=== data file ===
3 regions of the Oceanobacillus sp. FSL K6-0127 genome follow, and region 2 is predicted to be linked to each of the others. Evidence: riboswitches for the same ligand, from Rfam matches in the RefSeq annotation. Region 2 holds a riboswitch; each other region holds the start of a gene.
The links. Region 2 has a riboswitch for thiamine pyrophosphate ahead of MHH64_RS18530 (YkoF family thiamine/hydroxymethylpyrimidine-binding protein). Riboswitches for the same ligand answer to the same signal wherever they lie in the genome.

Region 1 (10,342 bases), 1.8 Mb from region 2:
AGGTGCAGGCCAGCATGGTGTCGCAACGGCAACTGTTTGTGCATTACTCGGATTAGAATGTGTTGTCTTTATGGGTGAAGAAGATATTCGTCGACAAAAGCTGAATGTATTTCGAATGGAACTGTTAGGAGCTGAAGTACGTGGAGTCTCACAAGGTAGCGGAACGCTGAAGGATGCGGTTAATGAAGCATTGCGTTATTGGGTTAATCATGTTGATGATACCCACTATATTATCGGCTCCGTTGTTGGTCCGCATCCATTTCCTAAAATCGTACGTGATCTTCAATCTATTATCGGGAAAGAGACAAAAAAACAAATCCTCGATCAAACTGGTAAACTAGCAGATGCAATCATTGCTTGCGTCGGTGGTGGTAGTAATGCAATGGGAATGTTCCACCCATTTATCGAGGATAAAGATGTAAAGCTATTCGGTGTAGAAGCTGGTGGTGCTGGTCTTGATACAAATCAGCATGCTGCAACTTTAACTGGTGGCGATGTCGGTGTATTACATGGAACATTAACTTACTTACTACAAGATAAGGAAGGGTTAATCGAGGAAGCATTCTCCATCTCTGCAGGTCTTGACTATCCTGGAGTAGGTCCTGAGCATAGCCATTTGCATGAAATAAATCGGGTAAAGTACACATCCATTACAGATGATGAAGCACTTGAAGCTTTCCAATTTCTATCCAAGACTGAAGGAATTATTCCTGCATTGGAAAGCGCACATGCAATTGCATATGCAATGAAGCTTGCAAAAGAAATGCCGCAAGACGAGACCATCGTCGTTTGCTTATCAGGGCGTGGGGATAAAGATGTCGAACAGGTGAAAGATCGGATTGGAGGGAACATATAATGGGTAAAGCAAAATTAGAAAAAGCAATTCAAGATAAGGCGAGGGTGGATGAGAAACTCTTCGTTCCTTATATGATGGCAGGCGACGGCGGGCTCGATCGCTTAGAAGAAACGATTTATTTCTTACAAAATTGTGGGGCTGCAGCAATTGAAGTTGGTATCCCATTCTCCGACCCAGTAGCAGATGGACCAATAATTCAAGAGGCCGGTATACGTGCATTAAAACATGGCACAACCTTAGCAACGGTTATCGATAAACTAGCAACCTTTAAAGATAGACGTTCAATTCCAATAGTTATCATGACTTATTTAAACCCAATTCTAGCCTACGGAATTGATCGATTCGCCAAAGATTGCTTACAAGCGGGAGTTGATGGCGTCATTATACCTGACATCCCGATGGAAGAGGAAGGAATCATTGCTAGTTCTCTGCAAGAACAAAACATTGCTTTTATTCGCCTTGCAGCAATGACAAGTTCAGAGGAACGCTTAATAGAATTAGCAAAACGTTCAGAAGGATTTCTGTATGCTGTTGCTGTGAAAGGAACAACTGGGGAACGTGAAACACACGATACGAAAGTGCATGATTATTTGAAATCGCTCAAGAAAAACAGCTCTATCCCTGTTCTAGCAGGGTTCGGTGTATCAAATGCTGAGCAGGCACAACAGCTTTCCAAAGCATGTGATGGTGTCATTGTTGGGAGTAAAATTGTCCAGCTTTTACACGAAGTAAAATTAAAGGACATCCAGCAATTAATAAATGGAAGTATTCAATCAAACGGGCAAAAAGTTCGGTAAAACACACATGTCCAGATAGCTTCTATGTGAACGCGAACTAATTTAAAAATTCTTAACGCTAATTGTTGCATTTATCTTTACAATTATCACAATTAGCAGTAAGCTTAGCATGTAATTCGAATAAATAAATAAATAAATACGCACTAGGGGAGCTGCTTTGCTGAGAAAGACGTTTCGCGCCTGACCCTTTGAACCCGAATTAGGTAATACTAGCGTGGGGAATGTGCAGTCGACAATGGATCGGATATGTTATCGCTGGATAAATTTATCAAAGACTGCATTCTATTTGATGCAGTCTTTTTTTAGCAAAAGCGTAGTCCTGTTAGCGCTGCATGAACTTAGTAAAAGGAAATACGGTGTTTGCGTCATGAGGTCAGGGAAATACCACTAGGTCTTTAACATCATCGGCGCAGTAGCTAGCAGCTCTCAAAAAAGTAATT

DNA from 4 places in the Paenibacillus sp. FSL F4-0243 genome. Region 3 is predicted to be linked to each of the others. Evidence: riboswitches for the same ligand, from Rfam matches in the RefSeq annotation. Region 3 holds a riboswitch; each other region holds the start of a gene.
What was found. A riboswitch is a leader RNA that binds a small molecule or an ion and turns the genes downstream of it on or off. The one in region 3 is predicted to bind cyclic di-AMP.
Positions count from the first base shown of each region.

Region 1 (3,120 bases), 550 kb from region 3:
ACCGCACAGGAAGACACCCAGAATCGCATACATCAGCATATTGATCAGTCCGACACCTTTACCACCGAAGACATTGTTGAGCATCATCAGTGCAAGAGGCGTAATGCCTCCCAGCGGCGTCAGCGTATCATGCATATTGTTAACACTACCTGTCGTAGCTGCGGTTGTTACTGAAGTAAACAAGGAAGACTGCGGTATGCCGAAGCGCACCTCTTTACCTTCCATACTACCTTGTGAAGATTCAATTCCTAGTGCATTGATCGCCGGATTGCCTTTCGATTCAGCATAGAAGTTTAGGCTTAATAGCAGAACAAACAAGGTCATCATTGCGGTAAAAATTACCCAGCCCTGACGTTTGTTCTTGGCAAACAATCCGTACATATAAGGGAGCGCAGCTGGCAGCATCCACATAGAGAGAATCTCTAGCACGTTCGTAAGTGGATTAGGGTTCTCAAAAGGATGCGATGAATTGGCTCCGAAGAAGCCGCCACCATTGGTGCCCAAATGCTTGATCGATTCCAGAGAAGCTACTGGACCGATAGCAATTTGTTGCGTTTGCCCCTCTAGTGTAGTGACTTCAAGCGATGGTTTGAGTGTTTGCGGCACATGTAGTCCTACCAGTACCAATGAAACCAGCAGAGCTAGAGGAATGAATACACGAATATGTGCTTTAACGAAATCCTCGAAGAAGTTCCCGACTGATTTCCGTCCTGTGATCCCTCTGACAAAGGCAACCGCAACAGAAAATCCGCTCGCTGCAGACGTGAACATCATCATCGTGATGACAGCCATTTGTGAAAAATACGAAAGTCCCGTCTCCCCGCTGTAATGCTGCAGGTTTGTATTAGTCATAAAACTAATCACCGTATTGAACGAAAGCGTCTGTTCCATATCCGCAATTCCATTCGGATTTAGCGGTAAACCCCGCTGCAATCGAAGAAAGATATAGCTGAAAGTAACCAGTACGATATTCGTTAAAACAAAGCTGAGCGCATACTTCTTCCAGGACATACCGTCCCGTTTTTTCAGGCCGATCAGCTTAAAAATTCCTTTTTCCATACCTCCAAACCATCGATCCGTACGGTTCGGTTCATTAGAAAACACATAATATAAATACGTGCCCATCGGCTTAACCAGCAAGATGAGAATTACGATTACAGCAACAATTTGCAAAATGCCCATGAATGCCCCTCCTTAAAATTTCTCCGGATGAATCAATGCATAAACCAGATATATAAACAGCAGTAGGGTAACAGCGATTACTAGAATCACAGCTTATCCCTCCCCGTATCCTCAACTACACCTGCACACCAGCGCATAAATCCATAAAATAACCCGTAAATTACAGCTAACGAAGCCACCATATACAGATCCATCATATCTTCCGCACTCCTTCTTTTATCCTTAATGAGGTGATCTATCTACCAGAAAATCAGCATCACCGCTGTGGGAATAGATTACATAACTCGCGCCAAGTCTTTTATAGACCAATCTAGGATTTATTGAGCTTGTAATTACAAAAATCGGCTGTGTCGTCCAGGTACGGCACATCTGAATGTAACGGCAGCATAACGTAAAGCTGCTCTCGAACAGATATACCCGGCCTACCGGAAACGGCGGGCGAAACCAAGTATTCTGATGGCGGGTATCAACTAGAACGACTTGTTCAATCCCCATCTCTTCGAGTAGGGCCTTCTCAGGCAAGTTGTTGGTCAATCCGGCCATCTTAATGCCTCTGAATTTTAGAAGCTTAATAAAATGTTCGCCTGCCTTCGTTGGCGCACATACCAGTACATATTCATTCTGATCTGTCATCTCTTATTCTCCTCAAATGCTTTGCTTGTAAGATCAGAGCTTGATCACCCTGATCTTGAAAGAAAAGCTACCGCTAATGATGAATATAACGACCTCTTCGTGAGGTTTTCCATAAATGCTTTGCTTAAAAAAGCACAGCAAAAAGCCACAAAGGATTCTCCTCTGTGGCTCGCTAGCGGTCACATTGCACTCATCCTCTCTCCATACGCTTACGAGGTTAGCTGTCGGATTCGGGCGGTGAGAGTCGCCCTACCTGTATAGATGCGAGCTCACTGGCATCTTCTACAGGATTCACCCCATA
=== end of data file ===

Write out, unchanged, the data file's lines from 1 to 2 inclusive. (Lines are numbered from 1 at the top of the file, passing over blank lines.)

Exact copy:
3 regions of the Oceanobacillus sp. FSL K6-0127 genome follow, and region 2 is predicted to be linked to each of the others. Evidence: riboswitches for the same ligand, from Rfam matches in the RefSeq annotation. Region 2 holds a riboswitch; each other region holds the start of a gene.
The links. Region 2 has a riboswitch for thiamine pyrophosphate ahead of MHH64_RS18530 (YkoF family thiamine/hydroxymethylpyrimidine-binding protein). Riboswitches for the same ligand answer to the same signal wherever they lie in the genome.